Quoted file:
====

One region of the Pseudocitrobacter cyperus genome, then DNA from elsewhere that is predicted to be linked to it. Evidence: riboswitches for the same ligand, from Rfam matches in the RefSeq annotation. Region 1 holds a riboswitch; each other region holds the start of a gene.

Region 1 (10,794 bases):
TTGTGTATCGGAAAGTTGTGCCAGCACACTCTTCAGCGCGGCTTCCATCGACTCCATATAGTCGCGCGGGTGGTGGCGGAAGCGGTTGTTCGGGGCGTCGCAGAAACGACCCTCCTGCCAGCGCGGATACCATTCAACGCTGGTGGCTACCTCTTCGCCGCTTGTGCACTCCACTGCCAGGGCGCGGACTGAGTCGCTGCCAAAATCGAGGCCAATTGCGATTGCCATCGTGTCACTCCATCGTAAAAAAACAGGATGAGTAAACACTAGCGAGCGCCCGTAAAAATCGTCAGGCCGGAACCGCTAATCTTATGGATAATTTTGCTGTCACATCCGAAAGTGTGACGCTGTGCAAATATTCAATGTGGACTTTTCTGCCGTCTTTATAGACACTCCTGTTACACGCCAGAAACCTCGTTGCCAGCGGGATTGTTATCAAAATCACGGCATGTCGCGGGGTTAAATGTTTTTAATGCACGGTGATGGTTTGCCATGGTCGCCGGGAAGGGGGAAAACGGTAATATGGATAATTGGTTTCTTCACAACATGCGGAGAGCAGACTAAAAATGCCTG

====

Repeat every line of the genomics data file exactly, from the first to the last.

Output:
One region of the Pseudocitrobacter cyperus genome, then DNA from elsewhere that is predicted to be linked to it. Evidence: riboswitches for the same ligand, from Rfam matches in the RefSeq annotation. Region 1 holds a riboswitch; each other region holds the start of a gene.

Region 1 (10,794 bases):
TTGTGTATCGGAAAGTTGTGCCAGCACACTCTTCAGCGCGGCTTCCATCGACTCCATATAGTCGCGCGGGTGGTGGCGGAAGCGGTTGTTCGGGGCGTCGCAGAAACGACCCTCCTGCCAGCGCGGATACCATTCAACGCTGGTGGCTACCTCTTCGCCGCTTGTGCACTCCACTGCCAGGGCGCGGACTGAGTCGCTGCCAAAATCGAGGCCAATTGCGATTGCCATCGTGTCACTCCATCGTAAAAAAACAGGATGAGTAAACACTAGCGAGCGCCCGTAAAAATCGTCAGGCCGGAACCGCTAATCTTATGGATAATTTTGCTGTCACATCCGAAAGTGTGACGCTGTGCAAATATTCAATGTGGACTTTTCTGCCGTCTTTATAGACACTCCTGTTACACGCCAGAAACCTCGTTGCCAGCGGGATTGTTATCAAAATCACGGCATGTCGCGGGGTTAAATGTTTTTAATGCACGGTGATGGTTTGCCATGGTCGCCGGGAAGGGGGAAAACGGTAATATGGATAATTGGTTTCTTCACAACATGCGGAGAGCAGACTAAAAATGCCTG